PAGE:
Level 42 was one of Britain's most successful bands by the time World Machine was released in 1985, but U.S. success was elusive. But that changed with the engaging single "Something About You," which became a Top Ten hit in America and sent this album soaring into the Top 20. World Machine pushes their newfound radio-friendly sound into the forefront, and the result is one of the finest pop albums of the mid-'80s. "Something About You" exemplifies Level 42's sound at the peak of its success. Bassist Mark King's vocals, while limited in range, are soulful and yearning, while keyboardist Mike Lindup's complimentary falsetto backing vocals add just the right ingredient to the mix. Given the group's original guise as an all-instrumental jazz combo, the musicianship is brilliant, and "Something About You" proves how good a song can sound coming from the radio. Unlike most albums that contain one strong single surrounded by duds, World Machine has more than its share of fine tunes. The jazzy, upbeat title track is one of the band's finest moments, the should've-been-a-hit "Leaving Me Now" is an effective ballad, and the midtempo "Good Man in a Storm" is catchy and thought-provoking. While not perfect -- "Physical Presence" drags, and "It's Not the Same for Us" is a bit too cutesy for its own good -- World Machine is the most successful album in Level 42's career, both in terms of sales and quality.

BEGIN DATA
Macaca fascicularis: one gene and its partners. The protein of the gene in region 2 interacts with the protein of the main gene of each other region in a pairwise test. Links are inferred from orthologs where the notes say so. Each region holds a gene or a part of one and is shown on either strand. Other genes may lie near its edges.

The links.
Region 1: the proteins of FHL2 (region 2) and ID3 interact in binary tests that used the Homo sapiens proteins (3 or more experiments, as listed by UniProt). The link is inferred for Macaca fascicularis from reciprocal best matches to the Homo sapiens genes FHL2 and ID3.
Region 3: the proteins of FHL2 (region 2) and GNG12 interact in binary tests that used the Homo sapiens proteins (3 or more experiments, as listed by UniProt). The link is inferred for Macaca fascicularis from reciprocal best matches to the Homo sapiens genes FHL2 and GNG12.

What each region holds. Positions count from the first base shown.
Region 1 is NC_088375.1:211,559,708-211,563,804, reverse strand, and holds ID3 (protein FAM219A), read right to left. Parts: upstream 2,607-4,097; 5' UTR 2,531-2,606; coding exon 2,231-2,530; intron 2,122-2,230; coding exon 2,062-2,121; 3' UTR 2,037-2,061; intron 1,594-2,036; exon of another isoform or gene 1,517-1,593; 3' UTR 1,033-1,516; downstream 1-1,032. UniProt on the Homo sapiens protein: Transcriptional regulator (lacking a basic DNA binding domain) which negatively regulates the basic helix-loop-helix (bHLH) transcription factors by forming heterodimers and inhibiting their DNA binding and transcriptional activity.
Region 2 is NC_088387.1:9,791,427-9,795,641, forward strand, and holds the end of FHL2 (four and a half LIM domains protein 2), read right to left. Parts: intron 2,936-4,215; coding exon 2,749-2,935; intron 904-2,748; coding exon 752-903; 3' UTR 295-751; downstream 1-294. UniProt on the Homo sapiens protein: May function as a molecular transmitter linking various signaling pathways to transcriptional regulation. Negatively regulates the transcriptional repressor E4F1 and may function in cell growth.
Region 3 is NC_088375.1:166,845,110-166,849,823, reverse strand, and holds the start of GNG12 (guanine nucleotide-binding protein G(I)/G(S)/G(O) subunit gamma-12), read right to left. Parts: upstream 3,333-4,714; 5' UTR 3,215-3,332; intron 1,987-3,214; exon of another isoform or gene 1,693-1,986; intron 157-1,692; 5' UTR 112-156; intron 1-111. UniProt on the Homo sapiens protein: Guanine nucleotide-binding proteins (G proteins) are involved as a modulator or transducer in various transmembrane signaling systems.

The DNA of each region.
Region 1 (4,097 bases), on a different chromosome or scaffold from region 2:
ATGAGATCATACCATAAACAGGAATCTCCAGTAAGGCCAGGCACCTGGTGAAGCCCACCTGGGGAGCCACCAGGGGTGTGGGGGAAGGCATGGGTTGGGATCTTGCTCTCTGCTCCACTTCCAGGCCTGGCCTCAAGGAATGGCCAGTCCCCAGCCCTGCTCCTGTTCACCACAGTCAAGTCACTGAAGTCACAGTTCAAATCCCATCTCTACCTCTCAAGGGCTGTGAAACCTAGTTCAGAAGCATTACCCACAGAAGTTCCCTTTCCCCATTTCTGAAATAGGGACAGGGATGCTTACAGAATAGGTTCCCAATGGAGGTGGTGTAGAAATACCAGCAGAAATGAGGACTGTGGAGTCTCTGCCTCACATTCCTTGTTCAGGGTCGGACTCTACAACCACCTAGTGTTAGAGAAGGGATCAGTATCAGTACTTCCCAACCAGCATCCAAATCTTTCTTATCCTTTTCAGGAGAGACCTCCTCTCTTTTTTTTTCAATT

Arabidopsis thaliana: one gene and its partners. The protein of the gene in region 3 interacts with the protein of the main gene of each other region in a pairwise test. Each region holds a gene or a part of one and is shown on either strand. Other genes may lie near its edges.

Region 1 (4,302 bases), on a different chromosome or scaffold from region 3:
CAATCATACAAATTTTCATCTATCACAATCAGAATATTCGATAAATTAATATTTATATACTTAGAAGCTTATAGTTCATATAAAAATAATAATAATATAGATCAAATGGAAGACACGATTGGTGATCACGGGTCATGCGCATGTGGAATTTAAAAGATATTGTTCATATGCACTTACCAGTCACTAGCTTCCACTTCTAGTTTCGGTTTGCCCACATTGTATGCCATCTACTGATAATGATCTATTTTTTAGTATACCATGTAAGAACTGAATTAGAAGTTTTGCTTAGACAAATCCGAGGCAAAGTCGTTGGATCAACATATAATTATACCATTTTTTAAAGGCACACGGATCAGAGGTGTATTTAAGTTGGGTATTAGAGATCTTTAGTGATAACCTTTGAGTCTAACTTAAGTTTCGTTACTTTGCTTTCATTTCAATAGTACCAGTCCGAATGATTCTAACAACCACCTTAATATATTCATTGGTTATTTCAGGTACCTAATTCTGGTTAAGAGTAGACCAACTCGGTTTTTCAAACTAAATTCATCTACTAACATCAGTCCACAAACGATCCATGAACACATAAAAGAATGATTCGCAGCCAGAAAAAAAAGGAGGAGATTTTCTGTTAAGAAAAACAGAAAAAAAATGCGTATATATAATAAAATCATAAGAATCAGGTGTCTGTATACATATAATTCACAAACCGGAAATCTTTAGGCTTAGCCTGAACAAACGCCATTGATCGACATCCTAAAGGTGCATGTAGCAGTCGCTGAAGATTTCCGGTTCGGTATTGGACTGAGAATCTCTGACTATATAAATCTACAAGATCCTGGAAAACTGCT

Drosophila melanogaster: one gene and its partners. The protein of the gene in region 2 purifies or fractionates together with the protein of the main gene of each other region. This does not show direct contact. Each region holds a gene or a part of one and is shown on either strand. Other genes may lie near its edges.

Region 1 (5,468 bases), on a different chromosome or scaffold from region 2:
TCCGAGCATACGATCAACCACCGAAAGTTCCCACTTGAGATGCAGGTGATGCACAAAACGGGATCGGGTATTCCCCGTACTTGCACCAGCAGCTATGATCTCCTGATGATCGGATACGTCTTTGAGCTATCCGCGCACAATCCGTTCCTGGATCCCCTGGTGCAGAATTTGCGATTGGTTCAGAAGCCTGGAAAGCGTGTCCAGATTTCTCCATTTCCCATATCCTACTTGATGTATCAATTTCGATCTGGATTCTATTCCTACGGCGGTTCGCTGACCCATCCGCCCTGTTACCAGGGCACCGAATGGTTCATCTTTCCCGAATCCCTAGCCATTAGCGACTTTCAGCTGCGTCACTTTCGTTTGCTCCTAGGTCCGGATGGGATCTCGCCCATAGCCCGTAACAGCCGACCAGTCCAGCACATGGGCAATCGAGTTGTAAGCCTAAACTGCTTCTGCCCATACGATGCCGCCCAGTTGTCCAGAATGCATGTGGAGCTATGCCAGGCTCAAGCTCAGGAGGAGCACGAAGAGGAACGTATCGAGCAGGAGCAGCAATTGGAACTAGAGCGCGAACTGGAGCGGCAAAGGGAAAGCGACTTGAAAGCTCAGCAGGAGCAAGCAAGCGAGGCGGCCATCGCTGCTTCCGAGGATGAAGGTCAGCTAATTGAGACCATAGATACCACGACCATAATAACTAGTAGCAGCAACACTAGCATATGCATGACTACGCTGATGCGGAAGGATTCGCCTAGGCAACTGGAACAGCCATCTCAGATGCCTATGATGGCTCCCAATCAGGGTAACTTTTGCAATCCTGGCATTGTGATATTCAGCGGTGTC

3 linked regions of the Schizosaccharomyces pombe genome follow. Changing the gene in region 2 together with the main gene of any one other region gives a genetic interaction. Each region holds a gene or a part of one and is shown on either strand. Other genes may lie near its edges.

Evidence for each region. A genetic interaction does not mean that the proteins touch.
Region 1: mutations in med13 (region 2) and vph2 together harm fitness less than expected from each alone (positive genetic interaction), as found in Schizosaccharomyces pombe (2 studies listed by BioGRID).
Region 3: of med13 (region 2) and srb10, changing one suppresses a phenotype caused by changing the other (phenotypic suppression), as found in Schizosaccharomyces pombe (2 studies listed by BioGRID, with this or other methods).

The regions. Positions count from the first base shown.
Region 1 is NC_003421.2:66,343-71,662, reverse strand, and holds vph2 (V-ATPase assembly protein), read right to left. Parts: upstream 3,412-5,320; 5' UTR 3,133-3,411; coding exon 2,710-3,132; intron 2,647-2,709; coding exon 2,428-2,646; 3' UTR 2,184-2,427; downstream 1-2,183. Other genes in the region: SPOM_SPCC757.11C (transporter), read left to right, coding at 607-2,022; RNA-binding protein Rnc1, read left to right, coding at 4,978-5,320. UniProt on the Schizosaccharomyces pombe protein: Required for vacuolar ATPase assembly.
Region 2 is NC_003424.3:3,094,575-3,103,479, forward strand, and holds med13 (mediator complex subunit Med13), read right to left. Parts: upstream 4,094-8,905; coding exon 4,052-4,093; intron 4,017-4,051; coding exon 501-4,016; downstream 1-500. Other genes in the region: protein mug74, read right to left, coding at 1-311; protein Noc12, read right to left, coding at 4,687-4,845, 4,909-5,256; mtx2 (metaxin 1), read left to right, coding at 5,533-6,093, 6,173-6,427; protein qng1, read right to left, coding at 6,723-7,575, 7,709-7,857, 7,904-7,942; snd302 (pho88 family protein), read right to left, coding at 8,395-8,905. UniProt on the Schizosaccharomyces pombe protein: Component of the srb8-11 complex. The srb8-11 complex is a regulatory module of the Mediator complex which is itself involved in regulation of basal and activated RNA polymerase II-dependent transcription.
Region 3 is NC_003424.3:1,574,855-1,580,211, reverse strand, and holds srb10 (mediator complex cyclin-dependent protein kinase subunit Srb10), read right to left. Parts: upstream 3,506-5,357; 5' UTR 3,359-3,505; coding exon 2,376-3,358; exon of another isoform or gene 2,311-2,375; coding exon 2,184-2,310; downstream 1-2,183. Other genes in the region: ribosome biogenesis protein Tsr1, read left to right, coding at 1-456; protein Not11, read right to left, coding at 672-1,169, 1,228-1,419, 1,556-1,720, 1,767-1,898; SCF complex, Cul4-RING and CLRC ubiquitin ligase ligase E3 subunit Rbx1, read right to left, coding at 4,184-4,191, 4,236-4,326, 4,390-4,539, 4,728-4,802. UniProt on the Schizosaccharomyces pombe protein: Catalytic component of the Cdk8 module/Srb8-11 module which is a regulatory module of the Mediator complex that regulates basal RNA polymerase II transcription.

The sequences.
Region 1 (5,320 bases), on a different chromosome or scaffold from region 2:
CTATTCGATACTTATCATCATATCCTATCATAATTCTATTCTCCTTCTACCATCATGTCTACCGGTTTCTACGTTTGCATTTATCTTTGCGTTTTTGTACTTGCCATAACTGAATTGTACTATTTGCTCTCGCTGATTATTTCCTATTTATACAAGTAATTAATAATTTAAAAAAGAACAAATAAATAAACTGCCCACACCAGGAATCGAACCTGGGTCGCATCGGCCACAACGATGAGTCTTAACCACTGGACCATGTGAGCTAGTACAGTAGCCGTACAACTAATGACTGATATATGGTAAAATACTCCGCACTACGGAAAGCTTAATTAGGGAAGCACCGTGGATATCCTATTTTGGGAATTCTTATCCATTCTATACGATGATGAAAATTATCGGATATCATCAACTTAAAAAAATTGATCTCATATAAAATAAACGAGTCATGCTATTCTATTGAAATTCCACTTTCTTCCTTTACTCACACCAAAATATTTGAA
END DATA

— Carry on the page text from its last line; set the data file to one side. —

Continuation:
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AllMusic Review by William Cooper